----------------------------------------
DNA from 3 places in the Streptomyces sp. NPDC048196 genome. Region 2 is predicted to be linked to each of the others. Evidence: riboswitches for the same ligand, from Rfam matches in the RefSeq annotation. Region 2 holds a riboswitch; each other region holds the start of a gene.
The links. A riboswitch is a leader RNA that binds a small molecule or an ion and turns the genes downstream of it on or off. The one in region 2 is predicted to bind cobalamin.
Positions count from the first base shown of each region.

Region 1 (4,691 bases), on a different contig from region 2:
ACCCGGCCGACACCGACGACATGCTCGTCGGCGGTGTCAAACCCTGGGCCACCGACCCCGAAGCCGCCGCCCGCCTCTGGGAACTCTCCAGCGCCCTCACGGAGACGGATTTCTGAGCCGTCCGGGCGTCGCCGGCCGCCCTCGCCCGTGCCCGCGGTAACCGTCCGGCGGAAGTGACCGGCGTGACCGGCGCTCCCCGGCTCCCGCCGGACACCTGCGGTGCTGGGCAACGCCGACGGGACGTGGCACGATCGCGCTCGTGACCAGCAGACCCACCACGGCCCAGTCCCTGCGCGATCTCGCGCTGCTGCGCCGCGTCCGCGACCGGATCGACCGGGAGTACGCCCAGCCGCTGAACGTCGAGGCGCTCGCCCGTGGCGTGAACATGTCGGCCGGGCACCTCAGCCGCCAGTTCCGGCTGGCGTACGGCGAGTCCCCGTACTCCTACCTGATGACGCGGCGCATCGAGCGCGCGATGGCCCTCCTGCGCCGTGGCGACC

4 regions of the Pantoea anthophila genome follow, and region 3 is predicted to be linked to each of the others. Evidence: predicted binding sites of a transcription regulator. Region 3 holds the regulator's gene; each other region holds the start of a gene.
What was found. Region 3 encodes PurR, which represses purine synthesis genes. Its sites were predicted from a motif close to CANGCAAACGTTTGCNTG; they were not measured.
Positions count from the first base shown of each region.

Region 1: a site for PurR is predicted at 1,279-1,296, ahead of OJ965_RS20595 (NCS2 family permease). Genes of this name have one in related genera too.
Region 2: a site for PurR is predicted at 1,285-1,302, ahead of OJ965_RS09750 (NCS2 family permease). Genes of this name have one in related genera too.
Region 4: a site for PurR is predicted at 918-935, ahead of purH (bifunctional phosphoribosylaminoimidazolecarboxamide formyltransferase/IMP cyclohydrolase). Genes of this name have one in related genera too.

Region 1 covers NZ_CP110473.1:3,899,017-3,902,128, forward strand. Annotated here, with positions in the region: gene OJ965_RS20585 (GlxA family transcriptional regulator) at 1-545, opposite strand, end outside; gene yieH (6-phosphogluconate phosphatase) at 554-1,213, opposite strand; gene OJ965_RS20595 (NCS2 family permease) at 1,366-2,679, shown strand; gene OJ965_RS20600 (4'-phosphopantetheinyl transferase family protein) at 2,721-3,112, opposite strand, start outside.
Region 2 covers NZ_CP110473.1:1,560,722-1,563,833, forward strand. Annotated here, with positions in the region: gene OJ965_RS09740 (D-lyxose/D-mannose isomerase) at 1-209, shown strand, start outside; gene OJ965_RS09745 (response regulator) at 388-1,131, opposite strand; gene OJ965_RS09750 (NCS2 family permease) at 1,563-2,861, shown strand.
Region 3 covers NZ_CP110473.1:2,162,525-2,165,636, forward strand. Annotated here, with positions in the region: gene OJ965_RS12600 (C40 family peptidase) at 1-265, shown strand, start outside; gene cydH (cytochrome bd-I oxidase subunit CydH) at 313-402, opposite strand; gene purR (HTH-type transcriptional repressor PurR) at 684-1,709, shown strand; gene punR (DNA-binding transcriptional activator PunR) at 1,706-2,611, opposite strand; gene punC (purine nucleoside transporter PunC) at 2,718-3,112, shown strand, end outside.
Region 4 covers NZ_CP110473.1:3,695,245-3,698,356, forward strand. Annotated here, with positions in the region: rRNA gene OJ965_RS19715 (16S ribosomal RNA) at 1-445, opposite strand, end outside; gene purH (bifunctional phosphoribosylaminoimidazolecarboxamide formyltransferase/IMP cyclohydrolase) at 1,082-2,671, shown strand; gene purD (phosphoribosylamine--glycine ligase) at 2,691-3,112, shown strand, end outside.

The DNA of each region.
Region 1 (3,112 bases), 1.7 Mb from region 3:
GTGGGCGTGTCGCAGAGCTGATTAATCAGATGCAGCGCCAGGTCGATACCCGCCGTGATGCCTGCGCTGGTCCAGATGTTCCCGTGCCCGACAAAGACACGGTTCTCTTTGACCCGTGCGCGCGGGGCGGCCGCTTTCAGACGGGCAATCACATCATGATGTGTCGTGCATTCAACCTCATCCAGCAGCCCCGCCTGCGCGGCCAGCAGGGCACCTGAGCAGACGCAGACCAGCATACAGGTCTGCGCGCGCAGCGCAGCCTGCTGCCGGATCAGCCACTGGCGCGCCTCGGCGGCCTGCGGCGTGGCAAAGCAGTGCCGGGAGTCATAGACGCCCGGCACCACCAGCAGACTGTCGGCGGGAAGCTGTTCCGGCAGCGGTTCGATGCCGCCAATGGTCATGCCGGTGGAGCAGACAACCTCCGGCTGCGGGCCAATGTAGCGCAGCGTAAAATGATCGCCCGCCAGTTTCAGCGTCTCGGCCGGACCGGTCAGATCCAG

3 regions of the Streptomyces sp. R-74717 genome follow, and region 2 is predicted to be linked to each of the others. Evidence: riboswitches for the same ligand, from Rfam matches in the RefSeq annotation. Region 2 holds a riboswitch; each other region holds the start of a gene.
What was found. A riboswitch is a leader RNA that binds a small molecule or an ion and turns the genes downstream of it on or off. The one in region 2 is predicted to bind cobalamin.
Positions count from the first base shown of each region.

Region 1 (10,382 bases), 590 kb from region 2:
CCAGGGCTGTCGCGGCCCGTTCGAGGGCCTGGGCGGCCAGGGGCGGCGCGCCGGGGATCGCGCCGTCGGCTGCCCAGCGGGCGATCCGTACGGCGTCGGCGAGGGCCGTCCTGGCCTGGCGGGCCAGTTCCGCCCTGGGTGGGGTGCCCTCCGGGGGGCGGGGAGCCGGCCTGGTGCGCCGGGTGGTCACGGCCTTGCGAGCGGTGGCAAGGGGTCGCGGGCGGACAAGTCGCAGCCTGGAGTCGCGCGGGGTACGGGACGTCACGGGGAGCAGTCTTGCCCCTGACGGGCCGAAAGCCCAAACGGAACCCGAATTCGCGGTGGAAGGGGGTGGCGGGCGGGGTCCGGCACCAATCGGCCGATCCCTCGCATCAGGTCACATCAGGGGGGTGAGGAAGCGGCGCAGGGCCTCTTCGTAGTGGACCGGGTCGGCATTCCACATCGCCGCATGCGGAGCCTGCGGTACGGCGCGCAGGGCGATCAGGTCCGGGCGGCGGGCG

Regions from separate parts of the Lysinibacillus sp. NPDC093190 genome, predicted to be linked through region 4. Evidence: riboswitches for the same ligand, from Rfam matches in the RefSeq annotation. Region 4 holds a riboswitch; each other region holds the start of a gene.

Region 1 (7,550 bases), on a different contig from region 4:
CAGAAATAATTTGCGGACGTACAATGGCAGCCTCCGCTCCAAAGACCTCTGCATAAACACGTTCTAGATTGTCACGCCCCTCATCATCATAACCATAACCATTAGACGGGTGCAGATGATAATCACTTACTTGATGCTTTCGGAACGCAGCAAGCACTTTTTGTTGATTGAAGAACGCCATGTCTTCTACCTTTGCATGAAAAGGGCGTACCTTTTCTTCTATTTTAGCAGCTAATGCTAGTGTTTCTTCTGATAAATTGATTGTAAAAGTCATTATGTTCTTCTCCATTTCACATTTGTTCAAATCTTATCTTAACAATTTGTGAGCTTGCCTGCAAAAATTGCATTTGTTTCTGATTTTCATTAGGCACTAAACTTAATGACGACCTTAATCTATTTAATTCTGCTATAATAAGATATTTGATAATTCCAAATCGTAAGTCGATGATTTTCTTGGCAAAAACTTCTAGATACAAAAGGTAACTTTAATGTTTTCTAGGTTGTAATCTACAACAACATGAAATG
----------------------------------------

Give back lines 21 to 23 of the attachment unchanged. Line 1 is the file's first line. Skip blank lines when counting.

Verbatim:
Positions count from the first base shown of each region.

Region 1 (10,382 bases), 590 kb from region 2:
CCAGGGCTGTCGCGGCCCGTTCGAGGGCCTGGGCGGCCAGGGGCGGCGCGCCGGGGATCGCGCCGTCGGCTGCCCAGCGGGCGATCCGTACGGCGTCGGCGAGGGCCGTCCTGGCCTGGCGGGCCAGTTCCGCCCTGGGTGGGGTGCCCTCCGGGGGGCGGGGAGCCGGCCTGGTGCGCCGGGTGGTCACGGCCTTGCGAGCGGTGGCAAGGGGTCGCGGGCGGACAAGTCGCAGCCTGGAGTCGCGCGGGGTACGGGACGTCACGGGGAGCAGTCTTGCCCCTGACGGGCCGAAAGCCCAAACGGAACCCGAATTCGCGGTGGAAGGGGGTGGCGGGCGGGGTCCGGCACCAATCGGCCGATCCCTCGCATCAGGTCACATCAGGGGGGTGAGGAAGCGGCGCAGGGCCTCTTCGTAGTGGACCGGGTCGGCATTCCACATCGCCGCATGCGGAGCCTGCGGTACGGCGCGCAGGGCGATCAGGTCCGGGCGGCGGGCG